Sex determination based on food availability

  • #1
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[Mentor Note -- Merged accidental double-thread-start]

In which animals is sex determination based on either food availability.

Females of the Common reed frog have shown to exhibit a sex change, which is thought to occur due to low male density in the environment, so that's not quite what I mean.

other animals, when resources are scarce, mothers give birth to fewer males than normal.

Then there's the Desert Greenland Whiptail lizard, who displays parthenogenesis, but when does it do that? How does the environment affect internal biology, such as the presence of predators?
 
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  • #2
In which animals is sex determination based on food availability?
And as a side question: In which animals is sex determination based on the presence of predators?

Let me elaborate on both questions.
Females of the common reed frog have shown to exhibit a sex change, which is thought to occur due to low male density in the environment, so that's not quite what I mean.
Then there's the Desert Greenland Whiptail lizard, who displays parthenogenesis. But why/how/when does it do that? How does the environment affect internal biology, such as the presence of predators? Does such presence affect anything to any animal?

In this movie, it says that: "In certain animals, when resources are scarce, mothers give birth to fewer males than normal. Somehow, female biology suppresses boy survival in the womb during tough times, and boost it when times are good.".
Why would that be so? What does food availability have to do with sex determination?

So yes, I'm asking 2 question, but taken together, I'm actually after 1 question: what does sex determination have to do with any threat external to the womb?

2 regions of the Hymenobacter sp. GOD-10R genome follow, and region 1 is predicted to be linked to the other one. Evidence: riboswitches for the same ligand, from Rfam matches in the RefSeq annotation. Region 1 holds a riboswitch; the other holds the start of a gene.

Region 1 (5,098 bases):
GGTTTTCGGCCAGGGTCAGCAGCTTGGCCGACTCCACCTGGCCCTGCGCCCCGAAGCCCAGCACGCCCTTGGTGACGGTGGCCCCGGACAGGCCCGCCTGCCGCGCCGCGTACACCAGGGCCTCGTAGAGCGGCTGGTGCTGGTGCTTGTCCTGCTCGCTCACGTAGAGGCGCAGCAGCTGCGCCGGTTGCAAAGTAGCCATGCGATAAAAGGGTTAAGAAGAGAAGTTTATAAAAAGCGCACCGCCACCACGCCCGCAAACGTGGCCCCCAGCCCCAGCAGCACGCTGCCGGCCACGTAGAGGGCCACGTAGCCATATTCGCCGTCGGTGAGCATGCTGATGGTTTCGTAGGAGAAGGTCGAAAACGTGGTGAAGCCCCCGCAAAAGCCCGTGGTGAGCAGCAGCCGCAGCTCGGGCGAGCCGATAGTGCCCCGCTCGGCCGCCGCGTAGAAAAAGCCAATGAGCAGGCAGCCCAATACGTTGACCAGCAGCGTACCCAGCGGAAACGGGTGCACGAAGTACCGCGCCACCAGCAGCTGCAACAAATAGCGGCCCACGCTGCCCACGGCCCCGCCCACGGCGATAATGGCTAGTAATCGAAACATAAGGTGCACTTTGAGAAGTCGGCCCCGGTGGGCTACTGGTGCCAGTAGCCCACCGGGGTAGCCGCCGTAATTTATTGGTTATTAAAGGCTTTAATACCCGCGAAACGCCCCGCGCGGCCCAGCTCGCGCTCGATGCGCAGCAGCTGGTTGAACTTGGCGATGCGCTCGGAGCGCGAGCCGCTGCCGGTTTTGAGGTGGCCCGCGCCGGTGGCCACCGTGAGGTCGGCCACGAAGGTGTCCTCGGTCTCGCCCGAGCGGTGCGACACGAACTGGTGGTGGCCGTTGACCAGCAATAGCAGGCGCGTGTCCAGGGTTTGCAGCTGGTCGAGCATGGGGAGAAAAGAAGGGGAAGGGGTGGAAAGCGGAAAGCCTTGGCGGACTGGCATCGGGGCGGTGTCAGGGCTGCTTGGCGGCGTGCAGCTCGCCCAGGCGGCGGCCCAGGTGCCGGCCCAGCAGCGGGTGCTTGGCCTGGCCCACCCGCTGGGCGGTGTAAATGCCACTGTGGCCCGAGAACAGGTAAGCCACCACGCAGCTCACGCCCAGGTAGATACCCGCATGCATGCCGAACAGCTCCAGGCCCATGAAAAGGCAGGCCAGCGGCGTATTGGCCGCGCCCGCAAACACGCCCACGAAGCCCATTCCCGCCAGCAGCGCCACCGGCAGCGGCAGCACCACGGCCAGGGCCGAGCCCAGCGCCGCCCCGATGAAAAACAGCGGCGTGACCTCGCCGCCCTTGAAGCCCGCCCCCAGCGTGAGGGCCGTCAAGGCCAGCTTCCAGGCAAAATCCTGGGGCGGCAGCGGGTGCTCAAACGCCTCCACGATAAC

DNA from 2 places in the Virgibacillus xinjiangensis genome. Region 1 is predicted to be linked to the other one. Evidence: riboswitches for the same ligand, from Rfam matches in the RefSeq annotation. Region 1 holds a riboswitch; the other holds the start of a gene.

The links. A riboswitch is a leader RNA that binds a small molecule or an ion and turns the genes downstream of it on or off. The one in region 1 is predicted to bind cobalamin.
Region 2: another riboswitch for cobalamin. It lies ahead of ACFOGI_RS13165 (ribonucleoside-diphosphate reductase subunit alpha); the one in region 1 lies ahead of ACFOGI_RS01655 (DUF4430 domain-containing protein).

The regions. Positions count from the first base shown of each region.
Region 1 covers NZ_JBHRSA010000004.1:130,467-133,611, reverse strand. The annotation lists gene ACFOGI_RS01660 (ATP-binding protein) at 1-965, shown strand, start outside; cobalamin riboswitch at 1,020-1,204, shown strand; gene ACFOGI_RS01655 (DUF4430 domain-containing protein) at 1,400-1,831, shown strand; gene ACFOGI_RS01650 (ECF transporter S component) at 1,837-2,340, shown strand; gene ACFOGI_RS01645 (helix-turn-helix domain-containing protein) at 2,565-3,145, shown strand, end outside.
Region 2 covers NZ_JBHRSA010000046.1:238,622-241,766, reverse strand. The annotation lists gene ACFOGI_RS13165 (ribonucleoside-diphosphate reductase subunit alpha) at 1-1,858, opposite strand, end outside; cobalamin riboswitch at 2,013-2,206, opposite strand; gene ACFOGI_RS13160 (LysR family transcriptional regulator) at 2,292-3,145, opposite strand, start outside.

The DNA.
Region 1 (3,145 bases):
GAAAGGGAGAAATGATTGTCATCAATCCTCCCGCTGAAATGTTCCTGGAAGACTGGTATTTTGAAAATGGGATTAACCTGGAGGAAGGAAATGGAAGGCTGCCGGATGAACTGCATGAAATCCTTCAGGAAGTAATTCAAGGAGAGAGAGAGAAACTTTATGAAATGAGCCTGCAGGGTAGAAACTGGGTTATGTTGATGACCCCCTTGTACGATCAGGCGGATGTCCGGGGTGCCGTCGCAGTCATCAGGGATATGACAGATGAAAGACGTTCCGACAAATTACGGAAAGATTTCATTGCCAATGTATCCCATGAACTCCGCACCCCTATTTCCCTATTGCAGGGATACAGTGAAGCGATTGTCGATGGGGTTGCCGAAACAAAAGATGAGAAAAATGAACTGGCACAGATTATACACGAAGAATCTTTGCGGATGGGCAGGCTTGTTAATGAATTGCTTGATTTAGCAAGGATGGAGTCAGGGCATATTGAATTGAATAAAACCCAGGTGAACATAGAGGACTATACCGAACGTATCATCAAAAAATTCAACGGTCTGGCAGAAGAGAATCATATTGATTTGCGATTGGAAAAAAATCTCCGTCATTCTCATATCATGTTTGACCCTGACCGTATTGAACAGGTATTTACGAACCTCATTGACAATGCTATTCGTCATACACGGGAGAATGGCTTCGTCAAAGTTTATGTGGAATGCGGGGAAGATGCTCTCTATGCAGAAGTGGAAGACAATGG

• #3
In which animals is sex determination based on food availability?
And as a side question: In which animals is sex determination based on the presence of predators?

Let me elaborate on both questions.
Females of the common reed frog have shown to exhibit a sex change, which is thought to occur due to low male density in the environment, so that's not quite what I mean.
Then there's the Desert Greenland Whiptail lizard, who displays parthenogenesis. But why/how/when does it do that? How does the environment affect internal biology, such as the presence of predators? Does such presence affect anything to any animal?

In this movie, it says that: "In certain animals, when resources are scarce, mothers give birth to fewer males than normal. Somehow, female biology suppresses boy survival in the womb during tough times, and boost it when times are good.".
Why would that be so? What does food availability have to do with sex determination?

So yes, I'm asking 2 question, but taken together, I'm actually after 1 question: what does sex determination have to do with any threat external to the womb?

This is interesting. Trivers work features in Dawkins books.

Diet.

https://academic.oup.com/biolreprod/article/71/4/1063/2666975

I would look at Turtles too not diet, egg Temperature determines sex.

These creatures are fascinating, I don't think you can mention sex and organisms without mentioning these.
One Jim has mentioned.

https://en.m.wikipedia.org/wiki/Rotifer
 
  • #4
Diet.
Sex determination NOT due to external/environmental factors, then?
 
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  • #5
Sex determination NOT due to external/environmental factors, then?
If it is not external then it is genetic
 

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